Tetanus - Centers for Disease Control and Prevention

Toxins act at several sites within the central nervous ... In general the further the injury site is from ..... Vaccine Storage and Handling Toolkit, http://www.cdc.gov/.
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Tetanus Tetanus is an acute, often fatal, disease caused by an exotoxin produced by the bacterium Clostridium tetani. It is characterized by generalized rigidity and convulsive spasms of skeletal muscles. The muscle stiffness usually involves the jaw (lockjaw) and neck and then becomes generalized. Although records from antiquity (5th century BCE) contain clinical descriptions of tetanus, it was Carle and Rattone in 1884 who first produced tetanus in animals by injecting them with pus from a fatal human tetanus case. During the same year, Nicolaier produced tetanus in animals by injecting them with samples of soil. In 1889, Kitasato isolated the organism from a human victim, showed that it produced disease when injected into animals, and reported that the toxin could be neutralized by specific antibodies. In 1897, Nocard demonstrated the protective effect of passively transferred antitoxin, and passive immunization in humans was used for treatment and prophylaxis during World War I. A method for inactivating tetanus toxin with formaldehyde was developed by Ramon in the early 1920’s which led to the development of tetanus toxoid by Descombey in 1924. It was first widely used during World War II.

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Tetanus Etiology discovered in 1884 by Carle and Rattone Passive immunization used for treatment and prophylaxis during World War I Tetanus toxoid first widely used during World War II

Clostridium tetani C. tetani is a slender, gram-positive, anaerobic rod that may develop a terminal spore, giving it a drumstick appearance. The organism is sensitive to heat and cannot survive in the presence of oxygen. The spores, in contrast, are very resistant to heat and the usual antiseptics. They can survive autoclaving at 249.8°F (121°C) for 10–15 minutes. The spores are also relatively resistant to phenol and other chemical agents. The spores are widely distributed in soil and in the intestines and feces of horses, sheep, cattle, dogs, cats, rats, guinea pigs, and chickens. Manure-treated soil may contain large numbers of spores. In agricultural areas, a significant number of human adults may harbor the organism. The spores can also be found on skin surfaces and in contaminated heroin.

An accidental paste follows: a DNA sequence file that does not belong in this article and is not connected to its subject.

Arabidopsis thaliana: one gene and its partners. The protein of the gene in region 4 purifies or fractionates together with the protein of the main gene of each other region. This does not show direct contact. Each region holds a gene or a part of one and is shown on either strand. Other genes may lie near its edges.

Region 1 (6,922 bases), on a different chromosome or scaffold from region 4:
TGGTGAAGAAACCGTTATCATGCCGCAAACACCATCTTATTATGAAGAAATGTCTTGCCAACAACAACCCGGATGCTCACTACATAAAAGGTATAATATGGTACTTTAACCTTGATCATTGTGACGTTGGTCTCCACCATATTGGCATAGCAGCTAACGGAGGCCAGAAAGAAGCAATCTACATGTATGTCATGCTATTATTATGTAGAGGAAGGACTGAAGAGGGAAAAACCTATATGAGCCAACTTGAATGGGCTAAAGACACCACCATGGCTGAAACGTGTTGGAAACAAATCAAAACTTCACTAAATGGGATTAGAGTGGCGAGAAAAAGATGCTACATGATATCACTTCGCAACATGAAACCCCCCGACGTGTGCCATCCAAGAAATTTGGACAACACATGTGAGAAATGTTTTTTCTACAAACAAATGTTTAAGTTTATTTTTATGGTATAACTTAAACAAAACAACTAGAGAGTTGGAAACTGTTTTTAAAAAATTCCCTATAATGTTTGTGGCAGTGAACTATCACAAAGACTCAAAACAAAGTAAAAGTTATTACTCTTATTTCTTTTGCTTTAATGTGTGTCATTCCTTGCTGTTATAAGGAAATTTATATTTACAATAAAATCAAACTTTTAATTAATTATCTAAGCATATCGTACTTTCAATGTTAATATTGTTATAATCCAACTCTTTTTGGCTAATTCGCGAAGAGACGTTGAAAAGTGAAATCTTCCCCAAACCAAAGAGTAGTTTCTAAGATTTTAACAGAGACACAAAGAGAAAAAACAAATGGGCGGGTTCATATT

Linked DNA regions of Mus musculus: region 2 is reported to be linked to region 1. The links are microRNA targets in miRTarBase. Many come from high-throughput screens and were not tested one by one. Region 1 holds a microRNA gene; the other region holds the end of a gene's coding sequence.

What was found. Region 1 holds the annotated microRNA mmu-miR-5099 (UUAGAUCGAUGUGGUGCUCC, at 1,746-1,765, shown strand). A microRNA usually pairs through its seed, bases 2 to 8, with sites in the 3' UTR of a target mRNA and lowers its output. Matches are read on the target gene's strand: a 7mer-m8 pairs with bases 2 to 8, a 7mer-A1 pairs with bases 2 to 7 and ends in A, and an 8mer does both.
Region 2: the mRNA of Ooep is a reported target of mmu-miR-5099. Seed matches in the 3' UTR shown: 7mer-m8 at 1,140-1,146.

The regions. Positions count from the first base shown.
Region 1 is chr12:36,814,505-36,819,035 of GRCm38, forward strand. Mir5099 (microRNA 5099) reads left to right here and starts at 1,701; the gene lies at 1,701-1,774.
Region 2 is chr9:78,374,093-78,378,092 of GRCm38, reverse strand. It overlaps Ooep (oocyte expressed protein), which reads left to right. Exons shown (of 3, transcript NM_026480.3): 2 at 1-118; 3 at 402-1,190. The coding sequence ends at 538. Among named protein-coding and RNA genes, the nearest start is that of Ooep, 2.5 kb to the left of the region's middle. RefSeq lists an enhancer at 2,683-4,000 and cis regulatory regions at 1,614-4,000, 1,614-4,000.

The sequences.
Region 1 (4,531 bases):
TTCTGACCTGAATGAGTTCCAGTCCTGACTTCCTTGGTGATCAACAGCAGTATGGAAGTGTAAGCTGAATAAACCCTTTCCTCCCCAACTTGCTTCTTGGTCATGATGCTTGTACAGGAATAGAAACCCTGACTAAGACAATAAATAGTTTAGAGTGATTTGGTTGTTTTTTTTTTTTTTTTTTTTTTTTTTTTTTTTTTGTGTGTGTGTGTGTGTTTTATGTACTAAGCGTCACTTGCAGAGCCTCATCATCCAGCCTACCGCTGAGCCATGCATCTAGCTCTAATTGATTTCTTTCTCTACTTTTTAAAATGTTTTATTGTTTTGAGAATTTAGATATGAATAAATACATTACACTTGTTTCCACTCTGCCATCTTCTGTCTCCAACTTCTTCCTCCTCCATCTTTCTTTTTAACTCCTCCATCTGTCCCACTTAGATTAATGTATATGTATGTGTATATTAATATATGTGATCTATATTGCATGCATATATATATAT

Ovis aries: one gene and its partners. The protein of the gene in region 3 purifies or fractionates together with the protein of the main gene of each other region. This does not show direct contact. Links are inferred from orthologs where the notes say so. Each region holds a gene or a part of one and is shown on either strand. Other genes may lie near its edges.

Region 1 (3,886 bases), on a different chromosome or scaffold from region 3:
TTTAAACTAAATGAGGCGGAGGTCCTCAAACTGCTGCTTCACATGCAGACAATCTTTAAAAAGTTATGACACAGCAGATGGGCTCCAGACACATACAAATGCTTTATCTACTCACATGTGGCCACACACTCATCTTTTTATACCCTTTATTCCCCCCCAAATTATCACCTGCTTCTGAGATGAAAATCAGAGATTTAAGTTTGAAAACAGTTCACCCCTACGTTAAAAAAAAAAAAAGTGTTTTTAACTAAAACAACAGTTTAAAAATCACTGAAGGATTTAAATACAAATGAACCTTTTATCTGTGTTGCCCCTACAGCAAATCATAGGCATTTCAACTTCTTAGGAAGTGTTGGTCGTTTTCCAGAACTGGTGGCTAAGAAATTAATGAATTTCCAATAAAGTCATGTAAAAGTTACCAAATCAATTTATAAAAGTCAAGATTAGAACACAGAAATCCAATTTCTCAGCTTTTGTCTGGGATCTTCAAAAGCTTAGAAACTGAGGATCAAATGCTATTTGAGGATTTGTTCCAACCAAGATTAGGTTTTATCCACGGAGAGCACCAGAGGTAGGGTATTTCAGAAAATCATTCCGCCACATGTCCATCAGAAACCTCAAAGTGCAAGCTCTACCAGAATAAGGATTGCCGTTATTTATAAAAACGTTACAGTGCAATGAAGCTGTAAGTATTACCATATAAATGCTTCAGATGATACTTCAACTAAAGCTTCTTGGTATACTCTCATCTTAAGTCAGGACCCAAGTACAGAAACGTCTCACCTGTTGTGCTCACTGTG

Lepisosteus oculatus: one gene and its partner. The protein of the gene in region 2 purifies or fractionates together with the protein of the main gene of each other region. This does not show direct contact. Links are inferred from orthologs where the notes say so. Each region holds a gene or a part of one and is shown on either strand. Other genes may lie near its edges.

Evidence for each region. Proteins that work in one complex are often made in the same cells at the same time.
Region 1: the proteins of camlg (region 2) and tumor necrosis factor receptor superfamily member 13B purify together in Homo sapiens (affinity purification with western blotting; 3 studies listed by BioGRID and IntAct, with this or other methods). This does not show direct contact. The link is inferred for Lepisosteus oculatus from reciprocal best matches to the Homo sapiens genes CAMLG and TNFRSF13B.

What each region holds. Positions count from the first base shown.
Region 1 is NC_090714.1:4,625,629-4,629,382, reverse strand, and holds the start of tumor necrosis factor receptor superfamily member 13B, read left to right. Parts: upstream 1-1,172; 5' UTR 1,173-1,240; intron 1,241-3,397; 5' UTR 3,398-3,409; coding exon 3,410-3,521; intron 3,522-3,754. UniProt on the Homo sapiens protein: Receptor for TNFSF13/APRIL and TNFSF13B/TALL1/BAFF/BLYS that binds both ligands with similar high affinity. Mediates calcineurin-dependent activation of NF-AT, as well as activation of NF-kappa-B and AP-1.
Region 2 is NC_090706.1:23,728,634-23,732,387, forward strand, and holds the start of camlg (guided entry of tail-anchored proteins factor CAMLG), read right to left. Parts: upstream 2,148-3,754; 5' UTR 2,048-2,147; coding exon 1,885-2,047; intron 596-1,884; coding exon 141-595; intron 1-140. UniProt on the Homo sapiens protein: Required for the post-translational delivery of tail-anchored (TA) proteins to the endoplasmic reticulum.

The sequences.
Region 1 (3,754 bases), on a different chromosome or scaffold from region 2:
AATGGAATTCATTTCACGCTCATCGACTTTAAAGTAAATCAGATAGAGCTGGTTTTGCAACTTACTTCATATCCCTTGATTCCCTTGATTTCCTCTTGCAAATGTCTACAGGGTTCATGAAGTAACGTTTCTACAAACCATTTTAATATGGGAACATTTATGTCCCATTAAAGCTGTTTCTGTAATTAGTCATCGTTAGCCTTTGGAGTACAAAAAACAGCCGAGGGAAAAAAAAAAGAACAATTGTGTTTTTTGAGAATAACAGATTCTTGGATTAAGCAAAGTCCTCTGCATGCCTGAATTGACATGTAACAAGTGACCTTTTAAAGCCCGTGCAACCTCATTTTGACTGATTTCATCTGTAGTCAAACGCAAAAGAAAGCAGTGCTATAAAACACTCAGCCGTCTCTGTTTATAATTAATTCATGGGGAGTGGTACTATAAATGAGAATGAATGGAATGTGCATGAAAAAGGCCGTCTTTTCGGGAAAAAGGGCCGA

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Clostridium tetani Anaerobic gram-positive, spore-forming bacteria Spores found in soil, animal feces Two exotoxins produced with growth of bacteria Tetanospasmin estimated human lethal dose = 2.5 ng/kg

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C. tetani produces two exotoxins, tetanolysin and tetanospasmin. The function of tetanolysin is not known with certainty. Tetanospasmin is a neurotoxin and causes the clinical manifestations of tetanus. On the basis of weight, tetanospasmin is one of the most potent toxins known. The estimated minimum human lethal dose is 2.5 nanograms per kilogram of body weight (a nanogram is one billionth of a gram), or 175 nanograms for a 70-kg (154lb) human.

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Tetanus Pathogenesis ●●

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Tetanus Pathogenesis Anaerobic conditions allow germination of spores and production of toxins Toxin binds in central nervous system Interferes with neurotransmitter release to block inhibitor impulses Leads to unopposed muscle contraction and spasm Tetanus Clinical Features Incubation period; 8 days (range, 3-21 days) Three clinical forms: local (uncommon), cephalic (rare), generalized (most common) Generalized tetanus: descending pattern of trismus (lockjaw), stiffness of the neck, difficulty swallowing, rigidity of abdominal muscles ■■

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spasms continue for 3-4 weeks complete recovery may take months

Neonatal Tetanus Generalized tetanus in newborn infant Infant born without protective passive immunity 58,000 neonates died in 2010 worldwide

C. tetani usually enters